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Durham University

Department of Earth Sciences


Collapse of civilizations worldwide defines youngest unit of the Geologic Time Scale

(6 July 2018)

The Late Holocene Meghalayan Age, newly-ratified as the most recent unit of the Geologic Time Scale, began at the time when agricultural societies around the world experienced an abrupt and critical mega-drought and cooling 4,200 years ago. This key decision follows many years of research by Quaternary scientists, scrutinized and tested by the subcommissions of the International Commission on Stratigraphy under the chairmanship of Professor David Harper, Durham University, UK.

Agricultural-based societies that developed in several regions after the end of the last Ice Age were impacted severely by the 200-year climatic event that resulted in the collapse of civilizations and human migrations in Egypt, Greece, Syria, Palestine, Mesopotamia, the Indus Valley, and the Yangtze River Valley. Evidence of the 4.2 kiloyear climatic event has been found on all seven continents.

The Meghalayan Age is unique among the many intervals of the Geologic Time Scale in that its beginning coincides with a global cultural event produced by a global climatic event, said Dr. Stanley Finney, Professor of Geological Sciences at Long Beach State University and Secretary General of the International Union of Geological Sciences (IUGS). 

The convergence of stratigraphy and human cultural evolution is extraordinary, according to Professor Martin Head, a geologist at Brock University in Canada and Chair of the International Commission on Quaternary Stratigraphy. 

Yale University's Harvey Weiss, Professor of Environmental Studies and Near Eastern Archaeology, considers this decision to be a significant moment in the history of Holocene climate and archaeology science.

The International Commission on Stratigraphy, which is responsible for standardizing the Geologic Time Scale, approved the definition of the beginning of the youngest unit of the Geologic Time Scale based on the timing of this event. Furthermore, it approved proposals for two other ages: the Middle Holocene Northgrippian Age and the Early Holocene Greenlandian Age with beginnings defined at climatic events that happened about 8,300 years and 11,700 years ago, respectively. The three ages comprise the Holocene Epoch, which represents the time since the end of the last Ice Age. The Commission then forwarded these proposals to its parent body, the IUGS, for consideration, and the executive committee of IUGS voted unanimously to ratify them.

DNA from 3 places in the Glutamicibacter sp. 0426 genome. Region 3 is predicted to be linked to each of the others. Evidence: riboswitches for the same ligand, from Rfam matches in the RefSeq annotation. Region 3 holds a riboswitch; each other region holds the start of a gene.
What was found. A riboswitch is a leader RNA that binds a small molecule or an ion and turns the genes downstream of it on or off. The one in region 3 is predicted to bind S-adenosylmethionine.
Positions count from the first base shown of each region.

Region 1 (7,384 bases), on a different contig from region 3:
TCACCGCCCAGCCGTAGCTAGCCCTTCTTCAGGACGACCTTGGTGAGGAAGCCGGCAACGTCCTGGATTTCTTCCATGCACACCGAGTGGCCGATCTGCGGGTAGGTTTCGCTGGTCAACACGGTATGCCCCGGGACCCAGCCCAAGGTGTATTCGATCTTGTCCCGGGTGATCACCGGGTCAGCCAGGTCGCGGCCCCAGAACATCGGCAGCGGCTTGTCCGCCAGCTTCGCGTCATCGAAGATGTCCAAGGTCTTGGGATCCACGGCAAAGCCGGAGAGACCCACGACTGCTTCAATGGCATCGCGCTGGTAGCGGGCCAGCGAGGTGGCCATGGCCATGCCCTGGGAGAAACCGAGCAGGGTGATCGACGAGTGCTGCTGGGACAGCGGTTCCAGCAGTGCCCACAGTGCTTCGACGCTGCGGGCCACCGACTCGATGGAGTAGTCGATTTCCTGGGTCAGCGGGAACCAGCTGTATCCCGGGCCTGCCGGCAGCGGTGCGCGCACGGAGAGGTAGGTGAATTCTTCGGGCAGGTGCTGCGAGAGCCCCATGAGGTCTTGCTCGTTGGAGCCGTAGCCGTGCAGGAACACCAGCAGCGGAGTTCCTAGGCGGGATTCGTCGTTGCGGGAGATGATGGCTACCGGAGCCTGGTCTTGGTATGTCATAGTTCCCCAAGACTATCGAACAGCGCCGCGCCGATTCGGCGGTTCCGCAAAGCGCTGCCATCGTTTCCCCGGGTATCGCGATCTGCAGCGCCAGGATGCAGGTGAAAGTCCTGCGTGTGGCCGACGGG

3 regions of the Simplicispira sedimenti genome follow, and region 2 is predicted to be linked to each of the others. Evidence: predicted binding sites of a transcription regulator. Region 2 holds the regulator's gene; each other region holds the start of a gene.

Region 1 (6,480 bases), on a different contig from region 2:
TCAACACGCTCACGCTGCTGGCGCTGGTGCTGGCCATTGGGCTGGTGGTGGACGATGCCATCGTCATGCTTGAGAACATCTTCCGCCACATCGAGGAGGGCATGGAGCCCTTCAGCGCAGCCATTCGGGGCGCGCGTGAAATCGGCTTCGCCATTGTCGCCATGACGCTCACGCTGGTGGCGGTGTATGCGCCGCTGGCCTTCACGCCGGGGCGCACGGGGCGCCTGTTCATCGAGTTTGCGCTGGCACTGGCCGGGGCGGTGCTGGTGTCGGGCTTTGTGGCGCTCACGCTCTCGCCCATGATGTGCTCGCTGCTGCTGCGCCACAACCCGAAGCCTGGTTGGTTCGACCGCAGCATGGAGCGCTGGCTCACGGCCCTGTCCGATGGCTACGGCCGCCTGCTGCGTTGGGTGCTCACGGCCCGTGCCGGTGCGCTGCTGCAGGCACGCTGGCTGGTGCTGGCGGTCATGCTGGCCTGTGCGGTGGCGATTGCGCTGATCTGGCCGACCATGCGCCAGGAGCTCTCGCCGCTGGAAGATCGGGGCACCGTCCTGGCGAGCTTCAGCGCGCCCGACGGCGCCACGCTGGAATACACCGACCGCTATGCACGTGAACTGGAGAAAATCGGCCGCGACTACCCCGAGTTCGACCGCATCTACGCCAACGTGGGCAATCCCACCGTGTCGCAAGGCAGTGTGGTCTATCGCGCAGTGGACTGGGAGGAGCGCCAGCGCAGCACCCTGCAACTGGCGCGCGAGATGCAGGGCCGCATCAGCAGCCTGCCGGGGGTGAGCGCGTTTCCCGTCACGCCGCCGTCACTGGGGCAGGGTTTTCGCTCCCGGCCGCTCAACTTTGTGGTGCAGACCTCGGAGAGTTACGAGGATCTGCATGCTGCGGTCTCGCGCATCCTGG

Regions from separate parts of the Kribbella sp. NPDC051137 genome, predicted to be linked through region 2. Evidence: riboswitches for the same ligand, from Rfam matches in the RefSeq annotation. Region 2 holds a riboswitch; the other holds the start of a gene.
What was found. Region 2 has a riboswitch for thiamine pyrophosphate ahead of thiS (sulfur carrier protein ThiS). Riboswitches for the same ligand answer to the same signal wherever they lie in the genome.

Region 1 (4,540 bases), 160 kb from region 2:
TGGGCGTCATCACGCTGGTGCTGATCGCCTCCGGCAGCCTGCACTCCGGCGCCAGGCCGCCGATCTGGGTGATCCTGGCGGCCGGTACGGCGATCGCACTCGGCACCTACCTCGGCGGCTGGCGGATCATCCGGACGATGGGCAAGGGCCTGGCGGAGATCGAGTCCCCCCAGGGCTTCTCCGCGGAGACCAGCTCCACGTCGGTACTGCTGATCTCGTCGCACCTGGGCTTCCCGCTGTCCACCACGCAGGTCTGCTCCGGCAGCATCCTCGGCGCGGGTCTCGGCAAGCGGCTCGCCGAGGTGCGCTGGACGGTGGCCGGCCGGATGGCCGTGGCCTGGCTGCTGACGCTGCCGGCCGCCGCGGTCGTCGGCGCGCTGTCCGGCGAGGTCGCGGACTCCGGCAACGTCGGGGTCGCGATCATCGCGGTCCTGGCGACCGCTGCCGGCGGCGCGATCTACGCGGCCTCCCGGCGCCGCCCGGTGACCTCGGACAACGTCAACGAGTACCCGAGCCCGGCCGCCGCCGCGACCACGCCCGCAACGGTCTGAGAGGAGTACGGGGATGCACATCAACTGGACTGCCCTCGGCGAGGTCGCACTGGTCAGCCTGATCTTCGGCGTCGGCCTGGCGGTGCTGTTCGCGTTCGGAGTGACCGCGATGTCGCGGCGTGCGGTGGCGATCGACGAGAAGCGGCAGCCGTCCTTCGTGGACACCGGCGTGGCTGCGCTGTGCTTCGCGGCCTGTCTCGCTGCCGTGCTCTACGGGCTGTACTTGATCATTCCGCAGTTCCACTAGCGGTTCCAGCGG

Units of the Geologic Time Scale are based on sedimentary strata that have accumulated over time and contain within them sediment types, fossils and chemical isotopes that record the passage of time as well as the physical and biological events that produced them.

The three new ages of the Holocene Epoch are represented by a wealth of sediment that accumulated worldwide on the sea floor, on lake bottoms, as glacial ice, and as calcite layers in stalactites and stalagmites. Those intervals of sedimentary strata on which the ages are based are referred to as stages, and together the strata of three new stages comprise the Holocene Series. The lower boundary of the Greenlandian and Northgripppian stages are defined at specific levels in Greenland ice cores. The lower boundary of the Meghalayan Stage is defined at a specific level in a stalagmite from a cave in northeast India. The ice cores and the stalagmite are now identified as international geostandards, and have been placed in protected archives accessible for further study.

The decision to define these new stages of the Holocene Series and thus the three new corresponding ages of the Holocene Epoch allows for an update to the International Chronostratigraphic Chart (, which depicts the timeline for the earth’s full geologic history.

This is a key achievement for the International Union of Geological Sciences and particularly for its Commission on Stratigraphy. The proposals were developed by a dedicated, international team of Holocene scientists led by Professor Mike Walker of the University of Wales. They were subsequently approved by the International Subcommission of Quaternary Stratigraphy and the International Commission on Stratigraphy before being forward to IUGS for ratification. According to Professor David Harper, the many years of scientific research and international collaboration followed by intense scrutiny of the proposals as they were evaluated at several levels in the IUGS organization give legitimacy to the new units as global standards.